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Chlamydomonas (10000x).jpg
SEM image of flagellated Chlamydomonas (10000×)
Scientific classification e
(unranked): Viridiplantae
Phylum: Chlorophyta
Class: Chlorophyceae
Order: Chlamydomonadales
Family: Chlamydomonadaceae
Genus: Chlamydomonas

See text

Drawings of Chlamydomonas caudata Wille.[1]
Cross section of a Chlamydomonas reinhardtii cell
Light micrograph of Chlamydomonas with two flagella just visible at bottom left
Chlamydomonas globosa, again with two flagella just visible at bottom left

Chlamydomonas is a genus of green algae consisting of about 325 species[2] all unicellular flagellates, found in stagnant water and on damp soil, in freshwater, seawater, and even in snow as "snow algae".[3] Chlamydomonas is used as a model organism for molecular biology, especially studies of flagellar motility and chloroplast dynamics, biogenesis, and genetics. One of the many striking features of Chlamydomonas is that it contains ion channels (channelrhodopsins) that are directly activated by light. Some regulatory systems of Chlamydomonas are more complex than their homologs in Gymnosperms, with evolutionarily related regulatory proteins being larger and containing additional domains.[4]

Molecular phylogeny studies indicated that the traditional genus Chlamydomonas defined using morphological data was polyphyletic within Volvocales, and many species were reclassified (e.g., in Oogamochlamys, Lobochlamys), and many other "Chlamydomonas" lineages are to be reclassificated.[5][6][7]


Unicellular cells, spherical or slightly cylindrical, a papilla may be present or absent. Chloroplasts green and usually cup-shaped.[8] A key feature of the genus is its two anterior flagella, each as long as the other.[9]



Chlamydomonas is widely distributed in freshwater or damp soil.[2] It is generally found in a habitat rich in ammonium salt. It possesses red eye spots for photosensitivity and reproduces both asexually and sexually.

Chlamydomonas's asexual reproduction occurs by zoospores, aplanospores, hypnospores, or a palmella stage,[11] while its sexual reproduction is through isogamy, anisogamy or oogamy.


Most species are obligate phototrophs but C. reinhardtii and C. dysostosis are facultative heterotrophs that can grow in the dark in the presence of acetate as a carbon source.


  • Motile unicellular algae.
  • Generally oval.
  • Cell wall is made up of a glycoprotein and non-cellulosic polysaccharides instead of cellulose.
  • Two anteriorly inserted whiplash flagella. Each flagellum originates from a basal granule in the anterior papillate or non-papillate region of the cytoplasm. Each flagellum shows a typical 9+2 arrangement of the component fibrils.
  • Contractile vacuoles are near the bases of flagella.
  • Prominent cup or bowl-shaped chloroplast is present. The chloroplast contains bands composed of a variable number of the photosynthetic thylakoids which are not organised into grana-like structures.
  • The nucleus is enclosed in a cup-shaped chloroplast, which has a single large pyrenoid where starch is formed from photosynthetic products. Pyrenoid with starch sheath is present in the posterior end of the chloroplast.
  • Eye spot present in the anterior portion of the chloroplast. It consists of two or three, more or less parallel rows of linearly arranged fat droplets.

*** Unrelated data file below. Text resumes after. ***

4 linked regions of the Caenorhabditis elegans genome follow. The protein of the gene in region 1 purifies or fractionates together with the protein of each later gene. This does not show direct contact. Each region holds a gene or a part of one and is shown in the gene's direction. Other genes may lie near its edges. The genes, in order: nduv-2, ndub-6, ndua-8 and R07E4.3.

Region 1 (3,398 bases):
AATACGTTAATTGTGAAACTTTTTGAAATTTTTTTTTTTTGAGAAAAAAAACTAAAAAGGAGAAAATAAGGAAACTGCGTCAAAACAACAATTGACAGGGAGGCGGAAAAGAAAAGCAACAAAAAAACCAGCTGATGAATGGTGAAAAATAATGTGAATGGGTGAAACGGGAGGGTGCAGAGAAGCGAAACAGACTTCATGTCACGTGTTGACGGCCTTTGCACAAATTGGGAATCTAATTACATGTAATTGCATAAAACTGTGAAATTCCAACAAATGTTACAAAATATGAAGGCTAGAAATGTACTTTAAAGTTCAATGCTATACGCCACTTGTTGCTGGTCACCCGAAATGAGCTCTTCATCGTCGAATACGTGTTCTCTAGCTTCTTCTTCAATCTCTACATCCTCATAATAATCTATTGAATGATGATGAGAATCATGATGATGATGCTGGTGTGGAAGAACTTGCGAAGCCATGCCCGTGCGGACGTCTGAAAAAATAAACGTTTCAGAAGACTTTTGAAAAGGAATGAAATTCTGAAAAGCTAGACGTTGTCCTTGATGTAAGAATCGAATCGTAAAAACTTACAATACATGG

See also[edit]


  1. ^ Hazen, Tracy E. 1922. The phylogeny of the genus Brachiomonas. Bulletin of the Torrey Botanical Club. 49(4):75-92, with two plates.
  2. ^ a b Smith, G.M. 1955 Cryptogamic Botany Volume 1. Algae and Fungi McGraw-Hill Book Company Inc
  3. ^ Hoham, R.W., Bonome, T.A., Martin, C.W. and Leebens-mack, J.H. 2002. A combined 18S rDNA and rbcL phylogenetic analysis of Chloromonas and Chlamydomonas (Chlorophyceae, Volvocales ) emphasizing snow and other cold-temperature habitats. Journal of Phycology, 38: 1051–1064. [1]
  4. ^ A Falciatore, L Merendino, F Barneche, M Ceol, R Meskauskiene, K Apel, JD Rochaix (2005). The FLP proteins act as regulators of chlorophyll synthesis in response to light and plastid signals in Chlamydomonas. The red eyespot in Chlamydomonas is sensitive to light and hence determines movement. Genes & Dev, 19:176-187 [2]
  5. ^ Juliet Brodie & Jane Lewis (2007). Unravelling the algae: the past, present, and future of algal systematics. CRC Press. p. 140, [3].
  6. ^ Wehr, J.D., Sheath, R.G. & Kociolek, J.P. (eds., 2015). Freshwater Algae of North America: Ecology and Classification. Academic Press, USA, p. 275-276, [4].
  7. ^ Pröschold, T., Marin, B., Schlösser, U.W. & Melkonian, M. (2001). Molecular phylogeny and taxonomic revision of Chlamydomonas (Chlorophyta). I. Emendation of Chlamydomonas Ehrenberg and Chloromonas Gobi, and descripription of Oogamochlamys gen. nov. and Lobochlamys gen. nov. Protist 152: 265-300, 7 figs, 5 tables, [5][permanent dead link].
  8. ^ a b Guiry, M.D., John, D.M. Rindi, F. and McCarthy, T.K. (ed) 2007 New Survey of Clare Island Volume 6: The Freshwater and Terrestrial Algae. Royal Irish Academy. ISBN 978-1-904890-31-7
  9. ^ Harris, Elizabeth H. ( 2009) "The Genus Chlamydomonas" In The Chlamydomonas Sourcebook (Second Edition), chapter 1, volume 1, pages 1-24. ISBN 9780080919553 doi:10.1016/B978-0-12-370873-1.00001-0
  10. ^ Aoyama, H., Kuroiwa, T and Nakamura,S. 2009. The dynamic behaviour of mitochrandia in living zygotes during maturation and meiosis in Chlamydomonas reinhardtii. European Journal Phycology 44: 497 - 507
  11. ^ "Life Cycle of Chlamydomonas (With Diagram)". 2016-09-16. Retrieved 12 March 2018.

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